Theme Profile (We Came, We Saw, We Conquered)
She saw herself differently in the sixth grade and she came to the conclusion that she was overweight. That is when her bulimia started.
“Growing up I was an outgoing person. But in sixth grade being overweight worsened the problem and that made me a target. This resulted in becoming shy and channeling my feelings in a negative way,” Abby Hanson, a sophomore attending Noblesville High School said.
Hanson’s sixth and seventh grade years were tough because she was bullied about her weight. This led to unhealthy habits and the start of her eating disorders.
However, being bullied and having an eating disorder introduced her to her love of writing and spoken poetry. She began with prose, which is a speech type, and reading more than she did before. She liked watching slam poetry on YouTube.
“Eating disorders is a big problem, but it makes you realize you are not alone. Hearing poetry over this problem, hits you right in the feels [heart] and it is a great way to vent,” Hanson said.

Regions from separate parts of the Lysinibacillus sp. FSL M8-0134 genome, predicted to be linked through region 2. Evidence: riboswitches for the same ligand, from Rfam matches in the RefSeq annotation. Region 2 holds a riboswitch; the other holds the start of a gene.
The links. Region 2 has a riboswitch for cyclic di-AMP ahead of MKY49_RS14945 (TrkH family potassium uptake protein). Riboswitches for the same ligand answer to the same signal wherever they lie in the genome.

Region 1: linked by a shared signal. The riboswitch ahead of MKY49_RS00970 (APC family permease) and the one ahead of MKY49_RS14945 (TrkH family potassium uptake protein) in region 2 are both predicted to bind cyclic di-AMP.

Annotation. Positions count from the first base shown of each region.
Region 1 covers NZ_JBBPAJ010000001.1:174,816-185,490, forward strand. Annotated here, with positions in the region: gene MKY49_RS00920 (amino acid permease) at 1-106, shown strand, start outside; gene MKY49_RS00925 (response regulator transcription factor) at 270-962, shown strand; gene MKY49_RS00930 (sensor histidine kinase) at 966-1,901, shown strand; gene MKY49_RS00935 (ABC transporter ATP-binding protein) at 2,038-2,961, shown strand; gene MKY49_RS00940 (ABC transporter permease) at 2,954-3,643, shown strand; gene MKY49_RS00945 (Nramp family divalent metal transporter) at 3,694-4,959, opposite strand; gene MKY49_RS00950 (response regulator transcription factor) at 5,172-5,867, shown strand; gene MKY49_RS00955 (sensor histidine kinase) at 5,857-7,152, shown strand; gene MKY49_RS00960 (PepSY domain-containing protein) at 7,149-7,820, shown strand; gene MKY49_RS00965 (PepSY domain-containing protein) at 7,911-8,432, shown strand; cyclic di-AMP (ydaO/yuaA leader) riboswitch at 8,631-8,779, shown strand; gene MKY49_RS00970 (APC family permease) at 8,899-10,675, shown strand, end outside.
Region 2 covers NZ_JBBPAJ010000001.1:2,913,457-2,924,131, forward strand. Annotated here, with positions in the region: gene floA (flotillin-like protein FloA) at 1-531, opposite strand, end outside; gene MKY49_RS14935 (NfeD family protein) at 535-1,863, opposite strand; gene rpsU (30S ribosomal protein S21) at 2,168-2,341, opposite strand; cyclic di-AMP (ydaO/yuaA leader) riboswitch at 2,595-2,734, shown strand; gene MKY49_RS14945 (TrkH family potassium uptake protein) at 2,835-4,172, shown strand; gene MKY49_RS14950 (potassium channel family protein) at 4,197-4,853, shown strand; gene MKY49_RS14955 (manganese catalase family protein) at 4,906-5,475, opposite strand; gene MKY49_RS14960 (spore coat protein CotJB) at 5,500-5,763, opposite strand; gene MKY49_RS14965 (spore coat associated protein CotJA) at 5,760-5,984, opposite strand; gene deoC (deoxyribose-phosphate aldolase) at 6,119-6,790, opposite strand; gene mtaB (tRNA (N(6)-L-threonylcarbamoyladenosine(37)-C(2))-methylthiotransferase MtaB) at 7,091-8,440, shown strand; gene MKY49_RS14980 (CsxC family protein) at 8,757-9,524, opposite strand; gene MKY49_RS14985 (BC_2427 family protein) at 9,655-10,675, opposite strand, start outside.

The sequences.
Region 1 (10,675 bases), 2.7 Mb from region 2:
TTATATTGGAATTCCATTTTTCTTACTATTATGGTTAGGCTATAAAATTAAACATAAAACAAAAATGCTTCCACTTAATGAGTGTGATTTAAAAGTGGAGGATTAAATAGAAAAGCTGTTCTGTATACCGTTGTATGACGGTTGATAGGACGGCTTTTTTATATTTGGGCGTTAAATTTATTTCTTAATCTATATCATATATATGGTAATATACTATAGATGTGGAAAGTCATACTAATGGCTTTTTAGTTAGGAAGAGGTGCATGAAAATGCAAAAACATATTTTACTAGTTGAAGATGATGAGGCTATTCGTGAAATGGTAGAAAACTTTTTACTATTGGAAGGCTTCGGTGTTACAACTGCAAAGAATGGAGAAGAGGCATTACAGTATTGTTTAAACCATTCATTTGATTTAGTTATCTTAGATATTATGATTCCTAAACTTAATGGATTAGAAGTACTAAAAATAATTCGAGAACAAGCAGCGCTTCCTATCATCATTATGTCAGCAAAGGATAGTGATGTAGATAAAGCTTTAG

Spoken poetry is a way for Hanson to channel her energy in a positive way.
“I think people get better by talking about things because before I could not and would not talk to others. Three years ago, I would not be able to do an interview. Poetry allowed me to talk to others and it is a creative outlet,” Hanson said.
“I want to say people define their whole lives with what they deal with. No one can truly get rid of their problem. But over time you find ways to cope and you become a stronger person from that. As Kelly Clarkson said, ‘What Doesn’t Kill You Makes You Stronger’, and poetry was my way to cope and made me stronger,” Hanson said.
Hanson said everyone will struggle but each individual should face his or her problem because it can ease the situation. She conquered her eating disorder through her love for spoken poetry.